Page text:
The Best Foods to Eat for Estrogen Receptor-Positive Breast Cancer

Breast cancer is one of the most common cancers affecting women. In fact, 1 out of every 8 women will be diagnosed with invasive breast cancer in her lifetime, according to the National Cancer Institute, and at least 3.5 million American women have a history of breast cancer, according to the American Cancer Society (ACS).

Consume a diet that emphasizes vegetables, fruits, whole grains and legumes, while limiting alcohol and saturated fat. (Image: kate_sept2004/E+/GettyImages)

There are several types of breast cancer, categorized by location and aggressiveness, and further classified according to tumor size and other factors — including how the cancer responds to certain hormones. More than 80 percent of breast cancers are estrogen receptor (ER)-positive, which means the cancer growth is fueled by estrogen.

Diet and Breast Cancer

Because the role of diet in breast cancer survival is not fully understood, common nutrition advice is based on what is known to prevent breast cancer — and these guidelines aren't specific to cancer type. In fact, nutrition advice for breast cancer prevention closely matches the breast cancer survivorship guidelines, published in December 2015 by the ACS and the American Society of Clinical Oncology.

These recommendations encourage survivors to consume a diet that emphasizes vegetables, fruits, whole grains and legumes, while limiting alcohol and saturated fat. These guidelines are not specific to cancer type or ER status, although people who have estrogen-dependent cancer may respond well to these recommendations.

Fruits and vegetables are an important part of a healthy diet for breast cancer survivors. (Image: Westend61/Westend61/GettyImages)

Load Up on Fruits and Vegetables

The fiber, antioxidants and other phytonutrients in fruits and vegetables have the potential to reduce cancer growth, although research results have been mixed on their role in breast cancer. In fact, data from the Women's Healthy Eating and Living (WHEL) trial, a study of more than 3,000 women with a history of early-stage breast cancer, failed to show a diet rich in these foods reduced the rate of recurrence.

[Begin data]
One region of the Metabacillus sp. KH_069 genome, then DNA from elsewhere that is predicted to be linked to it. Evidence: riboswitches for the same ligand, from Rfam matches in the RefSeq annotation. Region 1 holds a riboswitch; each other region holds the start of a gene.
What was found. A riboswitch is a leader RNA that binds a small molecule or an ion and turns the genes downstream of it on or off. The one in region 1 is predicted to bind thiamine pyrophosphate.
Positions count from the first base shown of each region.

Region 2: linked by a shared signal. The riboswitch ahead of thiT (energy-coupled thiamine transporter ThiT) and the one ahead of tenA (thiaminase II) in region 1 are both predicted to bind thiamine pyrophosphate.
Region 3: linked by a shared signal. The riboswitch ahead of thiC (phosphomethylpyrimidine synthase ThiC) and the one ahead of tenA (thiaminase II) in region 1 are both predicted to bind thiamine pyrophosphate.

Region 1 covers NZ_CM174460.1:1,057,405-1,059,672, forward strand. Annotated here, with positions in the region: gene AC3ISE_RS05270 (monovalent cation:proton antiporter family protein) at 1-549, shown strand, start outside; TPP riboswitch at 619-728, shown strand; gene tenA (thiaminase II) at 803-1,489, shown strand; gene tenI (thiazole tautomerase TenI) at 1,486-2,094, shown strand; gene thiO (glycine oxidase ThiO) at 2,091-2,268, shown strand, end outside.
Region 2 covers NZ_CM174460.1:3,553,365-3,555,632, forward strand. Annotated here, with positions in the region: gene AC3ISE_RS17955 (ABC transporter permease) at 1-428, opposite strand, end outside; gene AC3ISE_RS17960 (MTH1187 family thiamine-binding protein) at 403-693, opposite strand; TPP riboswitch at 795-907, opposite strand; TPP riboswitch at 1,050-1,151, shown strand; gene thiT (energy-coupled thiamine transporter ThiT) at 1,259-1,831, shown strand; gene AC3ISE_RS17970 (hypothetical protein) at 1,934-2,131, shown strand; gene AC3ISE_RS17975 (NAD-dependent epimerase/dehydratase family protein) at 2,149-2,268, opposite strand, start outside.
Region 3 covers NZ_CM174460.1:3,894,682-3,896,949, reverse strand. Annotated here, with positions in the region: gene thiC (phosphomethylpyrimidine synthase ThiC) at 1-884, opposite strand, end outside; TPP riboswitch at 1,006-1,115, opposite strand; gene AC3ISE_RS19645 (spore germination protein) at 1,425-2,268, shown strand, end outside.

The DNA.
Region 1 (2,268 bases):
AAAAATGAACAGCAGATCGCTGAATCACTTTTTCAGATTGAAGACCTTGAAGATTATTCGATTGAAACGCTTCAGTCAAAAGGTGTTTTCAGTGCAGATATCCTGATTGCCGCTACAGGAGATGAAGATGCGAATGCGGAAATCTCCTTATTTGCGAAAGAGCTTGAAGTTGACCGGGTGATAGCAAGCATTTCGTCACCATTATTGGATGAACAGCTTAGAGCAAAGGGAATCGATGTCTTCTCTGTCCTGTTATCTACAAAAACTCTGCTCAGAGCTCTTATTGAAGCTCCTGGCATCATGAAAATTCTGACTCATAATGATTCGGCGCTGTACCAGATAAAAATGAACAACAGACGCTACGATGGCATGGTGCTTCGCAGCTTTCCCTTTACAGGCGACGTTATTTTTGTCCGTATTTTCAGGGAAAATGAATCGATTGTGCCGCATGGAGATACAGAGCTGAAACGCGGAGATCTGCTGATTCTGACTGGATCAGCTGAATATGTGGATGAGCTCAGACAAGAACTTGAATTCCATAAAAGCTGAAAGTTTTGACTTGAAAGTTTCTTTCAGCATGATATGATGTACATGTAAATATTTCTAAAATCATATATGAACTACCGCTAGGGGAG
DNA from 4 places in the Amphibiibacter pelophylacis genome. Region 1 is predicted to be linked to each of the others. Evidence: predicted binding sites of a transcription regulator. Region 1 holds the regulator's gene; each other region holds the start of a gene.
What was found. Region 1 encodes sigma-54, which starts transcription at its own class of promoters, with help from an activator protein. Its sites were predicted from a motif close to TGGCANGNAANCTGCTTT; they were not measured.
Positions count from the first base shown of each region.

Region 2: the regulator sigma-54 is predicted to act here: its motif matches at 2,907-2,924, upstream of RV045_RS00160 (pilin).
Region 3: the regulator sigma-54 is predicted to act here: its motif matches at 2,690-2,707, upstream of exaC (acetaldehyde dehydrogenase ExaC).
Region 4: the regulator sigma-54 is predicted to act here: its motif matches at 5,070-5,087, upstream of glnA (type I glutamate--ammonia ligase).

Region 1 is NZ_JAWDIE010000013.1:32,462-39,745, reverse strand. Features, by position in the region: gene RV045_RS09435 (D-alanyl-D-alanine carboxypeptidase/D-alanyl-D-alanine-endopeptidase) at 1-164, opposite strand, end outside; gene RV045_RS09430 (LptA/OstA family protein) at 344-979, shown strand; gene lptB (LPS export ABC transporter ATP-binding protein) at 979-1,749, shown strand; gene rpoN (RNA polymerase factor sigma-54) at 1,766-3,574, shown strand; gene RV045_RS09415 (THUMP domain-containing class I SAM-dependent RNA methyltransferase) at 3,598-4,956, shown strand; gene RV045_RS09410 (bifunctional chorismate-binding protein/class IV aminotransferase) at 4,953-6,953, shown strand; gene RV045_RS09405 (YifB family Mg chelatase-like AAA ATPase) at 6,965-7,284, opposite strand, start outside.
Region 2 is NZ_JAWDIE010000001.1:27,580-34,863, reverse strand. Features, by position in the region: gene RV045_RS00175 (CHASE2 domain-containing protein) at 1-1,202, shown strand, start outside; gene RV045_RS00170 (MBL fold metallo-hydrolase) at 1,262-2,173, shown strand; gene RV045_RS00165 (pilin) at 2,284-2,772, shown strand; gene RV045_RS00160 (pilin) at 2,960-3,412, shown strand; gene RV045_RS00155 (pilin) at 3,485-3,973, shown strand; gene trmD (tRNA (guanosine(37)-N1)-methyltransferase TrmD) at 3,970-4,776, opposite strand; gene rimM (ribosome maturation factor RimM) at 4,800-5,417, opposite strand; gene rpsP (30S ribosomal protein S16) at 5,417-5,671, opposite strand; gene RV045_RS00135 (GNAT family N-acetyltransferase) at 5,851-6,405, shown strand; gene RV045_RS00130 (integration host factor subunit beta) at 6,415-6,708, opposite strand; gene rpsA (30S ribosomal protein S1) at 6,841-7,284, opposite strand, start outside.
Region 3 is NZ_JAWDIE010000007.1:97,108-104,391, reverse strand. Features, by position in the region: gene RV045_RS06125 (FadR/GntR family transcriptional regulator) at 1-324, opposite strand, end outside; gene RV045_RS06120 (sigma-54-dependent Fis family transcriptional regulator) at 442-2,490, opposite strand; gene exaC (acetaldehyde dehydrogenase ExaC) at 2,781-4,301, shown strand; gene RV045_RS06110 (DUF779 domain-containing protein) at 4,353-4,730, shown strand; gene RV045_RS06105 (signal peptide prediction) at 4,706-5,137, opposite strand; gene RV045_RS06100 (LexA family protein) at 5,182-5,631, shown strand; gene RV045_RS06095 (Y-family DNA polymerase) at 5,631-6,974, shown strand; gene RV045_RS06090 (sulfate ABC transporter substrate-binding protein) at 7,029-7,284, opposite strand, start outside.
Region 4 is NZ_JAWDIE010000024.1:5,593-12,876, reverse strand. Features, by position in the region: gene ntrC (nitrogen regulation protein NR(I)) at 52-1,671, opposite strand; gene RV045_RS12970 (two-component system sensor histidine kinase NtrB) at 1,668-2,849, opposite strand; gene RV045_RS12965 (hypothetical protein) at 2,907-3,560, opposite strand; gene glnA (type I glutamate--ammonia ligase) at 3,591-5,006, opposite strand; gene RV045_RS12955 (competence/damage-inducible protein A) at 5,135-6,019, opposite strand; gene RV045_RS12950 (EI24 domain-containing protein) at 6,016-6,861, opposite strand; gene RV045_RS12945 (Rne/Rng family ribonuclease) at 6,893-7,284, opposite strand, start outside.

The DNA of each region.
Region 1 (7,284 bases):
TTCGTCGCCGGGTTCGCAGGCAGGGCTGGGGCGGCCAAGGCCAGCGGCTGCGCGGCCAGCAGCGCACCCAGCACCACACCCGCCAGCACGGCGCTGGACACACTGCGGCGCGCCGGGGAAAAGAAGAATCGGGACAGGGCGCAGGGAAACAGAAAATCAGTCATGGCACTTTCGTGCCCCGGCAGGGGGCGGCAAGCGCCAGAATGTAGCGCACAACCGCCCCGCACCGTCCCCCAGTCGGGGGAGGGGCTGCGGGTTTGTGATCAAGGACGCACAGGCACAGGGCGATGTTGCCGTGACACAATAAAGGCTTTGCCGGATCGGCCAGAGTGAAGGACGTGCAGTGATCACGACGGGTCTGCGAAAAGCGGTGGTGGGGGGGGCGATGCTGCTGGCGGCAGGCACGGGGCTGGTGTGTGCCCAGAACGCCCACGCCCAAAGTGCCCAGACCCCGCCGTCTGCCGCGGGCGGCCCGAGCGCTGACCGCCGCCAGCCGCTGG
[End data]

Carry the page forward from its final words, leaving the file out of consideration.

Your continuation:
However, data from the Women's Health Observational Study (WINS), a trial of nearly 94,000 postmenopausal women with a history of early-stage breast cancer, linked a higher intake of carotenoid-rich fruits and vegetables, such as leafy greens, carrots, sweet potatoes and nectarines, to a lower recurrence of ER-positive breast cancer.

In addition, a 2008 study published in the Journal of Clinical Oncology of nearly 1,500 women with early-stage breast cancer found those who ate at least five daily servings of fruits and vegetables — and exercised 30 minutes daily — cut their risk of death in half over a 10-year period. This benefit was greatest among women with ER-positive breast cancer.

Eating a diet rich in fruits and vegetables can do more than cut cancer risk. A plant-centered, high-fiber diet can also reduce the risk of other health problems that breast cancer patients may face, such as obesity and cardiovascular disease. Consequently, women with breast cancer are encouraged to include a variety of colorful fruits and vegetables in their daily diets.

Opt for Whole Grains

A diet that emphasizes other fiber-rich foods is also encouraged for breast cancer survivors. Choosing whole grains, such as brown rice, oatmeal or whole-wheat bread instead of refined, lower-fiber alternatives, in addition to eating more legumes, such as lentils, black-eyed peas or pinto beans, can influence cancer risk or recurrence rates through different mechanisms.